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NEW ERA OF ‘FREEDOM OF SPEECH’


No Democracy can sustain without giving voice to the voiceless.Restricting the freedom of speech is the manifestation of tyranny.In a democracy we should consider all the voices notwithstanding its unpopularity,as a apart of discussion.

In a landmark judgment upholding freedom of speech, the Supreme Court struck down a provision in the cyber law which provides power to arrest a person for posting allegedly “offensive” content on websites.The supreme court explains that the section 66A would have chilling effect on the freedom of speech under article 19(2) of the constitution.

Section 66A of the Information Technology Act

The Information Technology Act, 2000 was ammended in 2008. The amended Act which received the assent of the President on February 5, 2009, contains section 66A. Provisions under this act are as follow:

Punishment for sending offensive messages through communication service, etc.

Any person who sends, by means of a computer resource or a communication device,—

(a) any information that is grossly offensive or has menacing character; or

(b) any information which he knows to be false, but for the purpose of causing annoyance, inconvenience, danger, obstruction, insult, injury, criminal intimidation, enmity, hatred or ill will, persistently by making use of such computer resource or a communication device,

(c) any electronic mail or electronic mail message for the purpose of causing annoyance or inconvenience or to deceive or to mislead the addressee or recipient about the origin of such messages,

shall be punishable with imprisonment for a term which may extend to three years and with fine.

Landmark Judgement

The supreme court held that Section 66A of the Information Technology Act is unconstitutional in its entirety.“It is clear that Section 66A arbitrarily, excessively and disproportionately invades the right of free speech and upsets the balance between such right and the reasonable restrictions that may be imposed on such right,” said a Bench of Justices J. Chelameswar and Rohinton F. Nariman.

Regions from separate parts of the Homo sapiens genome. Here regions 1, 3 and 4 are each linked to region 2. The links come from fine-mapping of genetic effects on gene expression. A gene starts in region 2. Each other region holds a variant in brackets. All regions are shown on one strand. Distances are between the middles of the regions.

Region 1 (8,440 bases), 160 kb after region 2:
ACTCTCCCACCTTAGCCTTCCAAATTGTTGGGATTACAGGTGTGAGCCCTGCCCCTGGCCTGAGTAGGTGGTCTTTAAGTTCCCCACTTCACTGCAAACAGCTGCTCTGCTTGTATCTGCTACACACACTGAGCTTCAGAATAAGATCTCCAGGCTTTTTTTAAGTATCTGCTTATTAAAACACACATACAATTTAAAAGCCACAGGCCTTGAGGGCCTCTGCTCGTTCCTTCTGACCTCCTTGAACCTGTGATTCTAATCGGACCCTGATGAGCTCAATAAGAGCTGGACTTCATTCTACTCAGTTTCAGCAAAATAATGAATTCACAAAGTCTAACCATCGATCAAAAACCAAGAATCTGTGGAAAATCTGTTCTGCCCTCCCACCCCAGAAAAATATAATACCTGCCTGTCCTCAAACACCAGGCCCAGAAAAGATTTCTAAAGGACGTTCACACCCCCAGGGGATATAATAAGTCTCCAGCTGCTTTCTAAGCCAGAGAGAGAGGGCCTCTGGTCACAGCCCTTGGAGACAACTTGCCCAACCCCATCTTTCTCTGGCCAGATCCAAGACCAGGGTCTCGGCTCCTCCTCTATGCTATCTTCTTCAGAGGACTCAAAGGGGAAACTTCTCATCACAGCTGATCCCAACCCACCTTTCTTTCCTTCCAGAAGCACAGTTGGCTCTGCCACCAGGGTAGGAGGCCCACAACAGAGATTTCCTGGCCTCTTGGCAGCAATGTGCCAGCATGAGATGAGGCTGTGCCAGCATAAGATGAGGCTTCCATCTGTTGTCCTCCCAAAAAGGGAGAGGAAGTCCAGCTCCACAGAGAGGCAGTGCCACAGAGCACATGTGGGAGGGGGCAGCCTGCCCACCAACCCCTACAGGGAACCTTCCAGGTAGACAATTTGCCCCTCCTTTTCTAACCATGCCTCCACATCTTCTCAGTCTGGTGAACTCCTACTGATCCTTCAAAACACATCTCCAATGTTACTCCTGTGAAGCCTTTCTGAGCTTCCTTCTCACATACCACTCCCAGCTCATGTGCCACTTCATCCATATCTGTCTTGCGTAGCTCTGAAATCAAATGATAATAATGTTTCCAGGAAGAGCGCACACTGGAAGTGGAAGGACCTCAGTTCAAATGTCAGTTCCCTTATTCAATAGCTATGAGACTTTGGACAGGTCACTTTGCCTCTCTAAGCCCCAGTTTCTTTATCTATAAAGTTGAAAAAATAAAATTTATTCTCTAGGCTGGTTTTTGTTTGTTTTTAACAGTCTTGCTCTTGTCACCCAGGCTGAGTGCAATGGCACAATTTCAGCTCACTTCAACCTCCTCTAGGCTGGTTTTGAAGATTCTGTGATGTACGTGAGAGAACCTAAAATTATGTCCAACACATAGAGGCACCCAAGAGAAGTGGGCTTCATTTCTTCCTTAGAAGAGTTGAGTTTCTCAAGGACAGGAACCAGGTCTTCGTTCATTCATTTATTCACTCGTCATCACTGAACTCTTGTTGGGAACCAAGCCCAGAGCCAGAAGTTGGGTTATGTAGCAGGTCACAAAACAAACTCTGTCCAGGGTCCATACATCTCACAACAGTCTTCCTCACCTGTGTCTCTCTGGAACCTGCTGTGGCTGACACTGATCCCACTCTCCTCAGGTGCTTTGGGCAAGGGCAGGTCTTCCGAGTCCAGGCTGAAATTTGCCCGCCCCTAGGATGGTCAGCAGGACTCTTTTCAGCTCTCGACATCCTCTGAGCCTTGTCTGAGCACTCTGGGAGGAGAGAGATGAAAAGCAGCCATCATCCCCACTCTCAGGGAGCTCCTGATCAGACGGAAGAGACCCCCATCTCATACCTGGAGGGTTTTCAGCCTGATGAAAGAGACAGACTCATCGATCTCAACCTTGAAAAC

The definition of offences under the provision was “open-ended and undefined”, it said.Three concepts fundamental in understanding the reach of this right were discussion, advocacy and incitement. Discussion, or even advocacy, of a particular cause, no matter how unpopular it was, was at the heart of the right to free speech and it was only when such discussion or advocacy reached the level of incitement that it could be curbed on the ground of causing public disorder.The court pointed out that a penal law would be void on the grounds of vagueness if it failed to define the criminal offence with sufficient definiteness. “Ordinary people should be able to understand what conduct is prohibited and what is permitted. Also, those who administer the law must know what offence has been committed so that arbitrary and discriminatory enforcement of the law does not take place,” the court said.

Hailing the Supreme Court’s decision to strike down the controversial Section 66A of the IT Act, Shreya Singhal, one of the petitioners in the case,  said that no one would fear expressing their opinions online anymore.

In its 2013 judgwmwnt the apex court held that the person ,accused of posting objectionable comments on social networking sites can not be arrested without police getting permission from senior officers like IG or DGP.

Team Aspirant Forum

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